Mike Dolce helps people cut weight for a living. Sounds just fine in theory, but when does it become too extreme in reality? At what point does a man cross the line between helping a fighter compete in his best possible form, and encouraging him to flirt with anorexia like some dude at a Calista Flockhart speed dating convention?
Here’s a good test case. Mike Dolce thinks his former client, welterweight Kelvin Gastelum, should cut to 155. Now bear in mind, Gastelum barely made 170 pounds at UFC 171 in March, then missed weight three months later. Not a problem, says Dolce. The man hasn’t begun to realize his weight-shedding potential.
“He needs to show more discipline in the offseason,” Dolce said. “Once he does that I think he’ll be an amazing welterweight. But honestly, I truly believe Kelvin should really be a lightweight.” Dolce passed on helping Kelvin prepare for UFC 180, in part, because his opponent Jake Ellenberger is a longtime friend.
Gastelum, whose name happens to sound like something you’d find in a digestive anatomy book, disagreed. “Not unless I cut off my leg I couldn’t be a lightweight,” he said. “I don’t think so. I’m already a pretty big welterweight. I can’t imagine going down to 155.”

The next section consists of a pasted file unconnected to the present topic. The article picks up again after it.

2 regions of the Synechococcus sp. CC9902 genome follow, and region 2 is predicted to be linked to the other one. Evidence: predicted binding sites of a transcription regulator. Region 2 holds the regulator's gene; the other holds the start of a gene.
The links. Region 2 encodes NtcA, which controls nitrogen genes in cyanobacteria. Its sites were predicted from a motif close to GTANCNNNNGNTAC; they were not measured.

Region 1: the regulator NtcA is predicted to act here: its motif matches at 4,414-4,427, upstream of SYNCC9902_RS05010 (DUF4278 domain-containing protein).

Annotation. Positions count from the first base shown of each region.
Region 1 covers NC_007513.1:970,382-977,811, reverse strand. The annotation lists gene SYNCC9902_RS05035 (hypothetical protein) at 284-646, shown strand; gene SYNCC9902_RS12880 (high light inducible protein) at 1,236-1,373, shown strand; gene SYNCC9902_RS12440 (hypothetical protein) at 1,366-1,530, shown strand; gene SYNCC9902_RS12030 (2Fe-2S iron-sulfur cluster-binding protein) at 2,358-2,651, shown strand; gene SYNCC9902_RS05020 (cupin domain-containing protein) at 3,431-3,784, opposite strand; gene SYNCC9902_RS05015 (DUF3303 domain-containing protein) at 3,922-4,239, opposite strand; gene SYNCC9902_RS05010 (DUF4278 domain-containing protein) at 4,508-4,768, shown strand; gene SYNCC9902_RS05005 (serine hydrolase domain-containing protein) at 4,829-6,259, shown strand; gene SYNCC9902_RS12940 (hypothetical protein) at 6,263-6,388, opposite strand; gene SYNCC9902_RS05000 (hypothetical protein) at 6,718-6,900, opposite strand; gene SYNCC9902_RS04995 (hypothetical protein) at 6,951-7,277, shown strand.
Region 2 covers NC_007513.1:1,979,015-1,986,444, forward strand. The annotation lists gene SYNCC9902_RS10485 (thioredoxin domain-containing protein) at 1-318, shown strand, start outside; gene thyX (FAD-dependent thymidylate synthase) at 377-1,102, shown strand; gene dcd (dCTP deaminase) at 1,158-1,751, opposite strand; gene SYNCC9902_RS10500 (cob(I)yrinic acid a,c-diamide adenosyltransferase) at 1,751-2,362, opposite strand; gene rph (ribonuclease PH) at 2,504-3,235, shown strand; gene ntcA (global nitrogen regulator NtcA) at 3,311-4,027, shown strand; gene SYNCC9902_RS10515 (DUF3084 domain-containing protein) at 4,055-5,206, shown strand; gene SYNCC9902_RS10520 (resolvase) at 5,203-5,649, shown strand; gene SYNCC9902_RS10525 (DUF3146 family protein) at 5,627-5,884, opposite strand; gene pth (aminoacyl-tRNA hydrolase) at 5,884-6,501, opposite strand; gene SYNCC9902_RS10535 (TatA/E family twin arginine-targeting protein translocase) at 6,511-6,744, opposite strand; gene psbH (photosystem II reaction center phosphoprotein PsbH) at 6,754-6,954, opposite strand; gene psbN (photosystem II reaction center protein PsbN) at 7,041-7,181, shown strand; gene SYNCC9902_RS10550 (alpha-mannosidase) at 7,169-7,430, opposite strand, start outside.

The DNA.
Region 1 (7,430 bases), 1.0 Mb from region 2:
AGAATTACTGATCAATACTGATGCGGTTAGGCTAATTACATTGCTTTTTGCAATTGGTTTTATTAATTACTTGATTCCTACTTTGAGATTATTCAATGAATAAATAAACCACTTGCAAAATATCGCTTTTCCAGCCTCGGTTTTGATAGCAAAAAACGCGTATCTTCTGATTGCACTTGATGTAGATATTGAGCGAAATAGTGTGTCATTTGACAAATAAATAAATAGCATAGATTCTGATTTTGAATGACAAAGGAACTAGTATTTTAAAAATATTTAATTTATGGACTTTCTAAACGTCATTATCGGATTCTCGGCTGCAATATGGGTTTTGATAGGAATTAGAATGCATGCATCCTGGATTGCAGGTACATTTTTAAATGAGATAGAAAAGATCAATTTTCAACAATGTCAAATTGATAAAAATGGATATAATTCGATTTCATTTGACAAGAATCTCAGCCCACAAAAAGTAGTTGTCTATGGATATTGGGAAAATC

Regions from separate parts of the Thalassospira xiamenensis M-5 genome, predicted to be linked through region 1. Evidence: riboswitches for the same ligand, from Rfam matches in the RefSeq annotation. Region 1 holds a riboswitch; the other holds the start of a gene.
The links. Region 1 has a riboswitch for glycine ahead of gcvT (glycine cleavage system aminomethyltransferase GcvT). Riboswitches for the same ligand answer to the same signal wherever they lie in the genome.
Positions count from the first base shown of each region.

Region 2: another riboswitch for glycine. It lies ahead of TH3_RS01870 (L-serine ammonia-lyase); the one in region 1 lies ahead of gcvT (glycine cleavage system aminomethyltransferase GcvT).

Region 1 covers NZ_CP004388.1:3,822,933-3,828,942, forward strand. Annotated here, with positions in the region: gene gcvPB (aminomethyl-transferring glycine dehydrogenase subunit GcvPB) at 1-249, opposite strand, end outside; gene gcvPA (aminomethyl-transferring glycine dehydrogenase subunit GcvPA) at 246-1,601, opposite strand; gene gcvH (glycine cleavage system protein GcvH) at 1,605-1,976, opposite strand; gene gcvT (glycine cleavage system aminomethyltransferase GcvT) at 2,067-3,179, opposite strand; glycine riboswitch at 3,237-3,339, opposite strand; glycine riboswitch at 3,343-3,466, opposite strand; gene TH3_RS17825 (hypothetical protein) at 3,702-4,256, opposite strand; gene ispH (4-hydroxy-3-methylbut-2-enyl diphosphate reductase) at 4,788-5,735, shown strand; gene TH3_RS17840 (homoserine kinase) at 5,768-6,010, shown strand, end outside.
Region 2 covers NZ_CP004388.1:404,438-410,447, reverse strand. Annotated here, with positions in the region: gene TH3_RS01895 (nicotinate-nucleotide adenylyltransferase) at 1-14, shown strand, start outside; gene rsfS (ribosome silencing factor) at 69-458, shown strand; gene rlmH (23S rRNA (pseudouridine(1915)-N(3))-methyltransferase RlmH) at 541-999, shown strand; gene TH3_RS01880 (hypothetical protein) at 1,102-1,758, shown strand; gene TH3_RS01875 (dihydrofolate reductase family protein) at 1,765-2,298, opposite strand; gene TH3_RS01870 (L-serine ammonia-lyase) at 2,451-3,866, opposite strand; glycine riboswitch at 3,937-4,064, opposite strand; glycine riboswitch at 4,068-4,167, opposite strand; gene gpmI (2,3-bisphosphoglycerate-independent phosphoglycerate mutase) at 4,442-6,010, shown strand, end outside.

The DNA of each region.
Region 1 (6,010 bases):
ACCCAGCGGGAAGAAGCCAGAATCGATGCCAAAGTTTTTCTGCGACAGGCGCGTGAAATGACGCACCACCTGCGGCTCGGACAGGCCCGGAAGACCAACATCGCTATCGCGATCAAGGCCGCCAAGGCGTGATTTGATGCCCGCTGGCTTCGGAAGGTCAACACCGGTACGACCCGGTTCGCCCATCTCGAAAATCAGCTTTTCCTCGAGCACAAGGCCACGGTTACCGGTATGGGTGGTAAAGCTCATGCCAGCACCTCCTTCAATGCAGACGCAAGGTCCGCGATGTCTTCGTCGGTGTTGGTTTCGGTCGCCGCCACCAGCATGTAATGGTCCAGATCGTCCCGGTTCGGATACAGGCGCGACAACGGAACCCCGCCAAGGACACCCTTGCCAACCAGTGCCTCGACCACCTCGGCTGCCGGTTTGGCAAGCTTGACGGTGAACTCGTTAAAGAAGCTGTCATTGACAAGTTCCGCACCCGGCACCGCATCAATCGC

Can’t imagine it? That’s because you’re thinking like a man who isn’t Mike Dolce.
Imagine a world where Mark Hunt is raining sinewy bombs on a helpless Jon Jones. Where Chuck Liddell flashes his veiny six pack from inside the Bantamweight Hall of Fame. And where Demetrious Johnson cracks the 100-pound threshold for the first time in the history of combat sports, breaking the 4-minute mile barrier of professional weight cutting.
You can’t imagine that world either, can you Gastelum? But I bet Mike Dolce can. I suppose that makes you an undisciplined slob, squandering your full athletic potential right at the peak of your temporary career. And as you near cresting this competitive mountaintop called the UFC, that fleshly vehicle you walk around in will struggle unnecessarily under all that extra weight, coughing potato chip exhaust as your double-wide carcass drags to a futile stop, just before it reaches the zenith.
That, or you’re totally fine and Dolce is off his rocker.
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